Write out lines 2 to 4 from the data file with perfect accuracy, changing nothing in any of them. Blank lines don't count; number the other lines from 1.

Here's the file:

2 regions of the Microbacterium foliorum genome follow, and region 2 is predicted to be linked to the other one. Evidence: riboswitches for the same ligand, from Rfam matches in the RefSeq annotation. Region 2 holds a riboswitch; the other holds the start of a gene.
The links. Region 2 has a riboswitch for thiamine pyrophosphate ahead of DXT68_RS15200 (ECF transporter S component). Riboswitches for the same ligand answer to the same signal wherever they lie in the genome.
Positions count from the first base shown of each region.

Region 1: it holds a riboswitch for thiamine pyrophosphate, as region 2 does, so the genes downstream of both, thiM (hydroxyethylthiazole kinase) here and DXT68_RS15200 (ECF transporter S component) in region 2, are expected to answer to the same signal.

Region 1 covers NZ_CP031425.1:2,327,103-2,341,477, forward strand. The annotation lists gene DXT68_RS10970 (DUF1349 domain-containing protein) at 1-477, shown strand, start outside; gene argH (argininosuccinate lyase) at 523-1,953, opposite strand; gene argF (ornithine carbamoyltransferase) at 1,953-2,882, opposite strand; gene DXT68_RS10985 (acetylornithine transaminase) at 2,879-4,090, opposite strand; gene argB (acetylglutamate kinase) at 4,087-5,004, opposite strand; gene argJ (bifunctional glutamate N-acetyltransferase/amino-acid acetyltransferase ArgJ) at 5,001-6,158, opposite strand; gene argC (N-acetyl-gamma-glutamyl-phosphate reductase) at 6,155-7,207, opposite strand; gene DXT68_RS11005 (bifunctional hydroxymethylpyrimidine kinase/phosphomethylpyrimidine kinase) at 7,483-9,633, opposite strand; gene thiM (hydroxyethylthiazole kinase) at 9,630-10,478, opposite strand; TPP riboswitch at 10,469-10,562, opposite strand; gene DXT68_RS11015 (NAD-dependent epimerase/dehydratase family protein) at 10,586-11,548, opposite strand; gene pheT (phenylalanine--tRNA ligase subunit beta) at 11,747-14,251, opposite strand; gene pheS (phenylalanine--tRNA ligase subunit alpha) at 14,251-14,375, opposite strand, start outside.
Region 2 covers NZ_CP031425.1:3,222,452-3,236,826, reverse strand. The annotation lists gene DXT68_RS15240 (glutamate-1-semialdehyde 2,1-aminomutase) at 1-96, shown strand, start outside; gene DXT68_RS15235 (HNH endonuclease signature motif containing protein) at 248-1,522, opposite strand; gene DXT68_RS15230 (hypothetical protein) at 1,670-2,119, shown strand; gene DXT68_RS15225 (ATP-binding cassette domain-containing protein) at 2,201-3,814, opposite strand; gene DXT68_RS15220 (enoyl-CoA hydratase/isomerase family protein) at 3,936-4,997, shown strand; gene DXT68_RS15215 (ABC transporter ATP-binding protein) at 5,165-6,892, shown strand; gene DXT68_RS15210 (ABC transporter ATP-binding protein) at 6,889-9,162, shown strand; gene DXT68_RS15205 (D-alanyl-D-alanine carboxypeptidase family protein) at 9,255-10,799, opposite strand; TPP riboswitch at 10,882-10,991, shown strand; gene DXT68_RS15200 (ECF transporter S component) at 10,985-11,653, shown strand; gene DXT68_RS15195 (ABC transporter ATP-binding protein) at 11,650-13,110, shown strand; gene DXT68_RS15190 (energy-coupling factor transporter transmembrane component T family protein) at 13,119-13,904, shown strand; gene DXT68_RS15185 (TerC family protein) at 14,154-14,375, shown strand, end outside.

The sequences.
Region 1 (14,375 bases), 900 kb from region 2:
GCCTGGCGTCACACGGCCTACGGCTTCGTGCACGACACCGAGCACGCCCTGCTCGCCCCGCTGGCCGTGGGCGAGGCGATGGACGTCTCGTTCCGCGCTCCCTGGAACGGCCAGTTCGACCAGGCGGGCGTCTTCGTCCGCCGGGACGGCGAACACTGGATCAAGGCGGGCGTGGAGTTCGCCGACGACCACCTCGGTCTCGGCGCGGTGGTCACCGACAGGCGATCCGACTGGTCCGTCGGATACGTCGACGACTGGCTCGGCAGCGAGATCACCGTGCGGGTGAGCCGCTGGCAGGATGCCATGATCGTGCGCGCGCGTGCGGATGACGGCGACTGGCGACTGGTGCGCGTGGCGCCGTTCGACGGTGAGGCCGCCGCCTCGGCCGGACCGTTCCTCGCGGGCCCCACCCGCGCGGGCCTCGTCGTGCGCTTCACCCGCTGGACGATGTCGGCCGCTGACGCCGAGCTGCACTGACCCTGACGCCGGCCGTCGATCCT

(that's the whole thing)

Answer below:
The links. Region 2 has a riboswitch for thiamine pyrophosphate ahead of DXT68_RS15200 (ECF transporter S component). Riboswitches for the same ligand answer to the same signal wherever they lie in the genome.
Positions count from the first base shown of each region.

Region 1: it holds a riboswitch for thiamine pyrophosphate, as region 2 does, so the genes downstream of both, thiM (hydroxyethylthiazole kinase) here and DXT68_RS15200 (ECF transporter S component) in region 2, are expected to answer to the same signal.